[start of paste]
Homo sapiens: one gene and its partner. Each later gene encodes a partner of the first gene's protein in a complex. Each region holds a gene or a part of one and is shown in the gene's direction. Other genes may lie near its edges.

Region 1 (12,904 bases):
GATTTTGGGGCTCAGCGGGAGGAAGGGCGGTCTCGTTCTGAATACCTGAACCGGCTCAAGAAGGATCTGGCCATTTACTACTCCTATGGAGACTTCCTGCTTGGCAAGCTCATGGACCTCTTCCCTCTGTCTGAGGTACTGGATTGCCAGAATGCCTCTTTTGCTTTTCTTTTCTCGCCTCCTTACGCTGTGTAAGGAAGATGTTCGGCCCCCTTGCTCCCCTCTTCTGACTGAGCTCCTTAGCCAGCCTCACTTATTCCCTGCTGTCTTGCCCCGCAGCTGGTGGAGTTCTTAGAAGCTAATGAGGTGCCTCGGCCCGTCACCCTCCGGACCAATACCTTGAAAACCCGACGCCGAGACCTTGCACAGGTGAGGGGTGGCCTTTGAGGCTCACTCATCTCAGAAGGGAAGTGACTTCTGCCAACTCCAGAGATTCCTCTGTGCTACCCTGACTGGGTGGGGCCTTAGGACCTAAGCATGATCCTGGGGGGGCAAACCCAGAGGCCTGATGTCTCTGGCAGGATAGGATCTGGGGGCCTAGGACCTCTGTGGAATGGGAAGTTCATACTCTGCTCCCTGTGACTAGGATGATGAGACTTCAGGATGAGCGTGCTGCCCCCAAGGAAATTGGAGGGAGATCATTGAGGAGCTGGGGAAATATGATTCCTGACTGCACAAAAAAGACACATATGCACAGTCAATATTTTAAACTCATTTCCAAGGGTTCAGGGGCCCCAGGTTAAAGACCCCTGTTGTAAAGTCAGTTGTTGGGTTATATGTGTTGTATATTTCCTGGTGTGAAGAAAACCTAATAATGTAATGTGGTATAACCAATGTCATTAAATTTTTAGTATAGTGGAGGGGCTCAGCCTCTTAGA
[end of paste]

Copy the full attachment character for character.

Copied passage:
Homo sapiens: one gene and its partner. Each later gene encodes a partner of the first gene's protein in a complex. Each region holds a gene or a part of one and is shown in the gene's direction. Other genes may lie near its edges.

Region 1 (12,904 bases):
GATTTTGGGGCTCAGCGGGAGGAAGGGCGGTCTCGTTCTGAATACCTGAACCGGCTCAAGAAGGATCTGGCCATTTACTACTCCTATGGAGACTTCCTGCTTGGCAAGCTCATGGACCTCTTCCCTCTGTCTGAGGTACTGGATTGCCAGAATGCCTCTTTTGCTTTTCTTTTCTCGCCTCCTTACGCTGTGTAAGGAAGATGTTCGGCCCCCTTGCTCCCCTCTTCTGACTGAGCTCCTTAGCCAGCCTCACTTATTCCCTGCTGTCTTGCCCCGCAGCTGGTGGAGTTCTTAGAAGCTAATGAGGTGCCTCGGCCCGTCACCCTCCGGACCAATACCTTGAAAACCCGACGCCGAGACCTTGCACAGGTGAGGGGTGGCCTTTGAGGCTCACTCATCTCAGAAGGGAAGTGACTTCTGCCAACTCCAGAGATTCCTCTGTGCTACCCTGACTGGGTGGGGCCTTAGGACCTAAGCATGATCCTGGGGGGGCAAACCCAGAGGCCTGATGTCTCTGGCAGGATAGGATCTGGGGGCCTAGGACCTCTGTGGAATGGGAAGTTCATACTCTGCTCCCTGTGACTAGGATGATGAGACTTCAGGATGAGCGTGCTGCCCCCAAGGAAATTGGAGGGAGATCATTGAGGAGCTGGGGAAATATGATTCCTGACTGCACAAAAAAGACACATATGCACAGTCAATATTTTAAACTCATTTCCAAGGGTTCAGGGGCCCCAGGTTAAAGACCCCTGTTGTAAAGTCAGTTGTTGGGTTATATGTGTTGTATATTTCCTGGTGTGAAGAAAACCTAATAATGTAATGTGGTATAACCAATGTCATTAAATTTTTAGTATAGTGGAGGGGCTCAGCCTCTTAGA